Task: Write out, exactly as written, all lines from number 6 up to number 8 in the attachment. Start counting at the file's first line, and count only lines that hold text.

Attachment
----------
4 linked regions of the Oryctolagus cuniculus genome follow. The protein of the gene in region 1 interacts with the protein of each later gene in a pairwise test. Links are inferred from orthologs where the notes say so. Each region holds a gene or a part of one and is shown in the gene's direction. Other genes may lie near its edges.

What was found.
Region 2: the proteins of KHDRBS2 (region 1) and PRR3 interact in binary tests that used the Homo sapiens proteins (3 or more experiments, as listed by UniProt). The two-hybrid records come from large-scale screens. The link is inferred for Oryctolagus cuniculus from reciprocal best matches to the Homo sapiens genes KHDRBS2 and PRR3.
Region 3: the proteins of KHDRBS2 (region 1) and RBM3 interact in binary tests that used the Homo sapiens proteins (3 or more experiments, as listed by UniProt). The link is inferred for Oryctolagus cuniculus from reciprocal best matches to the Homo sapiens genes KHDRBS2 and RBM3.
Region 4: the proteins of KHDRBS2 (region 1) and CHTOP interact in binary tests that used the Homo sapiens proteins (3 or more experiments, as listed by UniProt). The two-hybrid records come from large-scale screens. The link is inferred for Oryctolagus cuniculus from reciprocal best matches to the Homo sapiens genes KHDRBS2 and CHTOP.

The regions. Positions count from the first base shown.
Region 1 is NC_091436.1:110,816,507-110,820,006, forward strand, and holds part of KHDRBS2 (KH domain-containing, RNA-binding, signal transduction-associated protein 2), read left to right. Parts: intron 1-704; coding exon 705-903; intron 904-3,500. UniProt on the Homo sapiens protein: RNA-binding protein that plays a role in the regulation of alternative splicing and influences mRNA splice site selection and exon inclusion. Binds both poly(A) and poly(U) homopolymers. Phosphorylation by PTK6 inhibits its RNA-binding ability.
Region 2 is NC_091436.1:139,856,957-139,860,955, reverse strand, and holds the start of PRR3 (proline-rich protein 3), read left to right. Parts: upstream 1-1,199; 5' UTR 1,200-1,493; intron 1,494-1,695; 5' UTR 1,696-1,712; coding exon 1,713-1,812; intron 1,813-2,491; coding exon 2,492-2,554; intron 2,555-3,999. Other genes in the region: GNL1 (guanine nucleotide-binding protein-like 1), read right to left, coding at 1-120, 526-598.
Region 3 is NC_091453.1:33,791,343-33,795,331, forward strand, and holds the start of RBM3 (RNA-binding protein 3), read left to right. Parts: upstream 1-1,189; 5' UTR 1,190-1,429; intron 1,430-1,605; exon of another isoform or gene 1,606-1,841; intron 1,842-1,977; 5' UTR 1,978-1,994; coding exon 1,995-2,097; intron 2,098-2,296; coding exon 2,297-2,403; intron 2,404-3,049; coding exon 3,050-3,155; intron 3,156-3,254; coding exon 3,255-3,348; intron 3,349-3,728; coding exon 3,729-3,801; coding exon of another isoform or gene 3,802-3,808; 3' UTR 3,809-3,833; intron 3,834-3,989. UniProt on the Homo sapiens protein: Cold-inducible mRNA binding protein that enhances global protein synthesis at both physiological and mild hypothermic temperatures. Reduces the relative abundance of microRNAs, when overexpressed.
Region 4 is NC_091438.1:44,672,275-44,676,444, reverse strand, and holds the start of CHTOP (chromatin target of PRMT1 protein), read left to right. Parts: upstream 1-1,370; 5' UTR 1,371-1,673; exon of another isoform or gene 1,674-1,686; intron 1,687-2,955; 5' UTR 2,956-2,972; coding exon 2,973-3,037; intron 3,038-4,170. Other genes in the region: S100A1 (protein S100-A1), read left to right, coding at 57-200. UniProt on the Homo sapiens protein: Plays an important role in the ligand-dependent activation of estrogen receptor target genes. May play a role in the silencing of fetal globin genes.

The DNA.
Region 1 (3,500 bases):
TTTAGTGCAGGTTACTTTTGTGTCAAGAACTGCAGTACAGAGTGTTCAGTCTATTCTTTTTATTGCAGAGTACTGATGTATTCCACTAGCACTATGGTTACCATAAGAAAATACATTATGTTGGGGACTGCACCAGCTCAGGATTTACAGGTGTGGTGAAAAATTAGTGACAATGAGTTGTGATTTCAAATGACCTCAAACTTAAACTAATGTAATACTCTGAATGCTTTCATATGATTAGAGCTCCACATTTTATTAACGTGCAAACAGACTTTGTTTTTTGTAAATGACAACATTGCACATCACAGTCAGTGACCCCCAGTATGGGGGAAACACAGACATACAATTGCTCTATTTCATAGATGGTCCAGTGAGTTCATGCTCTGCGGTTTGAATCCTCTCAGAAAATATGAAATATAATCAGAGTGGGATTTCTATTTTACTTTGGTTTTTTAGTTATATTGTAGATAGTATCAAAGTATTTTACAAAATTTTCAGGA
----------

The regions. Positions count from the first base shown.
Region 1 is NC_091436.1:110,816,507-110,820,006, forward strand, and holds part of KHDRBS2 (KH domain-containing, RNA-binding, signal transduction-associated protein 2), read left to right. Parts: intron 1-704; coding exon 705-903; intron 904-3,500. UniProt on the Homo sapiens protein: RNA-binding protein that plays a role in the regulation of alternative splicing and influences mRNA splice site selection and exon inclusion. Binds both poly(A) and poly(U) homopolymers. Phosphorylation by PTK6 inhibits its RNA-binding ability.
Region 2 is NC_091436.1:139,856,957-139,860,955, reverse strand, and holds the start of PRR3 (proline-rich protein 3), read left to right. Parts: upstream 1-1,199; 5' UTR 1,200-1,493; intron 1,494-1,695; 5' UTR 1,696-1,712; coding exon 1,713-1,812; intron 1,813-2,491; coding exon 2,492-2,554; intron 2,555-3,999. Other genes in the region: GNL1 (guanine nucleotide-binding protein-like 1), read right to left, coding at 1-120, 526-598.